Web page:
The analysis and evaluation of a highly fractured shoreline rock slope impinging on a residential property
University of New Brunswick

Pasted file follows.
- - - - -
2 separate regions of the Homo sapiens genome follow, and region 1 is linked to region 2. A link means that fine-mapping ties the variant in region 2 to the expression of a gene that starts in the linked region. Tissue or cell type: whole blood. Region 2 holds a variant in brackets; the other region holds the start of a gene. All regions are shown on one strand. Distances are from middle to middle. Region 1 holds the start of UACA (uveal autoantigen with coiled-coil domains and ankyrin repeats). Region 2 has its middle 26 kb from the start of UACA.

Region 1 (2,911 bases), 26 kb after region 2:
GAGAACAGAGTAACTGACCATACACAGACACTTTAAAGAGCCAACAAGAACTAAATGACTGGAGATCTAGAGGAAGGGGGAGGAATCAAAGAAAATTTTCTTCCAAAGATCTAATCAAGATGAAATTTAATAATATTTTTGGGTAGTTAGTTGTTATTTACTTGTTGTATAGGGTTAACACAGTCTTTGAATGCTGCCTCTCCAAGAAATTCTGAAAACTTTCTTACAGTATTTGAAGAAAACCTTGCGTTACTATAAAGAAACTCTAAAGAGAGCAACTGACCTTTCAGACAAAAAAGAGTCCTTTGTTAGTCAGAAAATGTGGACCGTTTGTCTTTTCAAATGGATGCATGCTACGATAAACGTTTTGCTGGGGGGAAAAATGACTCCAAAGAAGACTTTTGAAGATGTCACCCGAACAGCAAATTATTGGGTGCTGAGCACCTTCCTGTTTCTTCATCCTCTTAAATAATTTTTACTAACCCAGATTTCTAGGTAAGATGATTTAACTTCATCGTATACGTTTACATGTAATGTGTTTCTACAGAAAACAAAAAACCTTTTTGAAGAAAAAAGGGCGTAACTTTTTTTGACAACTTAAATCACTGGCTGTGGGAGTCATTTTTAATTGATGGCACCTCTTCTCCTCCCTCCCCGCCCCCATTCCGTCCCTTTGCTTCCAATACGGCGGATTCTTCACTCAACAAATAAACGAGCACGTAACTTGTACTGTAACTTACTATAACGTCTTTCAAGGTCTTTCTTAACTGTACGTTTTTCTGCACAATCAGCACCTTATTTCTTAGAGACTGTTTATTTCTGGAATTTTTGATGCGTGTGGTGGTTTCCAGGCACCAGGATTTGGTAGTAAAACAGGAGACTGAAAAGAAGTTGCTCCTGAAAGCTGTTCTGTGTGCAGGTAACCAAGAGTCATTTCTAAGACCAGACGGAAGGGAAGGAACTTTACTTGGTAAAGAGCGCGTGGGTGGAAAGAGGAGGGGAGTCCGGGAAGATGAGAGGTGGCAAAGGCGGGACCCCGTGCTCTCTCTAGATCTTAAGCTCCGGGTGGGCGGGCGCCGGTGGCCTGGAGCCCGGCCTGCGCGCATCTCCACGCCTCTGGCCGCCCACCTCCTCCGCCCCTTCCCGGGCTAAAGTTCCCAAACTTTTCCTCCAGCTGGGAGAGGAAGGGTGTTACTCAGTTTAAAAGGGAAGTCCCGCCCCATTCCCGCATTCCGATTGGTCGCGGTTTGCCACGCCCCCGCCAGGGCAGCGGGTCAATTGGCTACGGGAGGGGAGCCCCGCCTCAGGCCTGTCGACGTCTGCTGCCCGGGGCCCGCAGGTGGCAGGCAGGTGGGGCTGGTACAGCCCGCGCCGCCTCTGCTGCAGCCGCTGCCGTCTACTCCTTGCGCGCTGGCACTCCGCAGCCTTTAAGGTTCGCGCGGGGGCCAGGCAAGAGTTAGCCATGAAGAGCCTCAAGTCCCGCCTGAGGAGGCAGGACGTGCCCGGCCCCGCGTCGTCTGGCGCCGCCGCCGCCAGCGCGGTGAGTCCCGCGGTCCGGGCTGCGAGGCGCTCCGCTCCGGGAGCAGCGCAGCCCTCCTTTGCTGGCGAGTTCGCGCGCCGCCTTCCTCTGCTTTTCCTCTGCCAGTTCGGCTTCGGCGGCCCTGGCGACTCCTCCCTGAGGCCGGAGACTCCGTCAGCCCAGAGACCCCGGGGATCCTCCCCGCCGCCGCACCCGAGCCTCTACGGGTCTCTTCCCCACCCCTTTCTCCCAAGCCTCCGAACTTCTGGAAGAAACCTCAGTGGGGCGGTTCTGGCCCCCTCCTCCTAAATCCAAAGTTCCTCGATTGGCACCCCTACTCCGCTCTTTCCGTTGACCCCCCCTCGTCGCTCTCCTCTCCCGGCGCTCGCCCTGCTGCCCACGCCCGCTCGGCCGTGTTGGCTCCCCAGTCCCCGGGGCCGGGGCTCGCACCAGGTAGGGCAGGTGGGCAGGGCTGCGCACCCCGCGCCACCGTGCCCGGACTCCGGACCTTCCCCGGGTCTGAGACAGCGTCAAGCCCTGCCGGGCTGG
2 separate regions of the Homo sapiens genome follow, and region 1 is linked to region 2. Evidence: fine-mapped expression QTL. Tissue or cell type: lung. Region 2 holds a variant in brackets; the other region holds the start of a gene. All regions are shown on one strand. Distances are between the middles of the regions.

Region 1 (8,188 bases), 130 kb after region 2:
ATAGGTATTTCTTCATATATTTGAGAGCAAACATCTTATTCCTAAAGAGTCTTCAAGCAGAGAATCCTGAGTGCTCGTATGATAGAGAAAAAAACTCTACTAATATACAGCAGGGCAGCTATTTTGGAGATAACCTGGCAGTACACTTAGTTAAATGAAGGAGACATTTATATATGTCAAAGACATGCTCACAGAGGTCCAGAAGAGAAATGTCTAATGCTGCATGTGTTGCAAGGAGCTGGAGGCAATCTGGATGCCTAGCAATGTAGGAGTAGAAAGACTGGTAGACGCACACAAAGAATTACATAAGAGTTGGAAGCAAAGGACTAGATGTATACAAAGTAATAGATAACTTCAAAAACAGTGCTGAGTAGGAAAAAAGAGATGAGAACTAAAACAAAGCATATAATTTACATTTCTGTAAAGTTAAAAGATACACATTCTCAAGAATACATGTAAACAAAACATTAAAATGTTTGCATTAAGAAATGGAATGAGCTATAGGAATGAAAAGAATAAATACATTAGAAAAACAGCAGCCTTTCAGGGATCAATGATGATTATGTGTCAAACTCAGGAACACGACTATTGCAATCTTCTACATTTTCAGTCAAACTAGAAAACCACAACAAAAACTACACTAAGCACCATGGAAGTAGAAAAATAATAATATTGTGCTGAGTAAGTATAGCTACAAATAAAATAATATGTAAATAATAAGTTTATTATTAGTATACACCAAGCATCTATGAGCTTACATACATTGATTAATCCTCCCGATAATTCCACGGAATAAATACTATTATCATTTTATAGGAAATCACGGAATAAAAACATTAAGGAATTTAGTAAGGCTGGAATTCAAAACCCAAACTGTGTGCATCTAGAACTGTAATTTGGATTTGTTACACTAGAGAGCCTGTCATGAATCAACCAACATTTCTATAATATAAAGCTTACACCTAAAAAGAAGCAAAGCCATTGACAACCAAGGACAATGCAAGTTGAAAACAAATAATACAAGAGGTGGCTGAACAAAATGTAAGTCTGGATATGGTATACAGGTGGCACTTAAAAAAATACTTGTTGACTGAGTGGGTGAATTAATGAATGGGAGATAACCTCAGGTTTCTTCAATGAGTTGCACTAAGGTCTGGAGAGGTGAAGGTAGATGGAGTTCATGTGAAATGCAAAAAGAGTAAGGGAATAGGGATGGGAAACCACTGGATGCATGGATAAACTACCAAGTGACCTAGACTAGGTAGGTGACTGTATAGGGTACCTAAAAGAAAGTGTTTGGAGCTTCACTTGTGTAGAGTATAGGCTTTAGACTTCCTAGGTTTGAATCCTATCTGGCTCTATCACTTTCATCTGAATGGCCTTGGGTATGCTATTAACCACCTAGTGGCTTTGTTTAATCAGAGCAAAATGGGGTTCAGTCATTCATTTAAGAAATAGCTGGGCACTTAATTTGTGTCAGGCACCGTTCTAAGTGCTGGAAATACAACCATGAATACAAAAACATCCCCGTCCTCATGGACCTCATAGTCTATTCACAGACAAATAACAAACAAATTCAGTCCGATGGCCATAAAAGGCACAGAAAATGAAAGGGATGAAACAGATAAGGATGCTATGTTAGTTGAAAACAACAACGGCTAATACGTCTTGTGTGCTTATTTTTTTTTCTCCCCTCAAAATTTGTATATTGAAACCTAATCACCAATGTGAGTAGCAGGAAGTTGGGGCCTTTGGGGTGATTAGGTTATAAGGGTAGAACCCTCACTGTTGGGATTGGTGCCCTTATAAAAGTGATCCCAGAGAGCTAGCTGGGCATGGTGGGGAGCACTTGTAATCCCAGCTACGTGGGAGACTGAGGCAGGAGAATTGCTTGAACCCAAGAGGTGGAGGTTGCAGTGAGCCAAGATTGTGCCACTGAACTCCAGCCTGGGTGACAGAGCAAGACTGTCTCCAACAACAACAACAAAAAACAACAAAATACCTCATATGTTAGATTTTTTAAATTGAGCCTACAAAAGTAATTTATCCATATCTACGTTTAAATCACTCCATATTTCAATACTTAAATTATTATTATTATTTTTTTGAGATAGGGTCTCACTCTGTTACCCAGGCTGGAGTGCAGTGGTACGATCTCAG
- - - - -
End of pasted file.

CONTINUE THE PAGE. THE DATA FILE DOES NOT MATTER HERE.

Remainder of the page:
A degrading shoreline rock slope impinges on a residential property along the Belleisle Bay, New Brunswick. If no remedial measures are taken, it is anticipated that the building structure will fail. The degradation of the rock slope needs to be reduced to ensure the stability of the deck slabs and the existing structure. This project analyzes and evaluates the rock slope and designs a system of remedial measures that are cost-effective, and do not detract from the natural environment of the site. An evaluation of the site comprises of the identification and analysis of all rock discontinuities and structures in the area. With the generation of a contoured plot of the poles-to-joint-planes the main discontinuities were determined, and with the completion of the analysis, a system of remediation was established. Geotechnical evaluation of the rock slope indicates two dissimilar rock types in the area; jointed volcanic rocks, and highly deformed foliated schist. Four distinct joint sets, along with erosional energy from water and ice, control the behavior of the rock slope, as well as the regional topography. The rock slope has been found to be unstable, with the main process of failure due to the raveling of the slope from freeze thaw action, enhanced by discontinuities. Remedial measures to be taken may consist of drainage, support and protection of the toe of the slope, and some direct application of grout.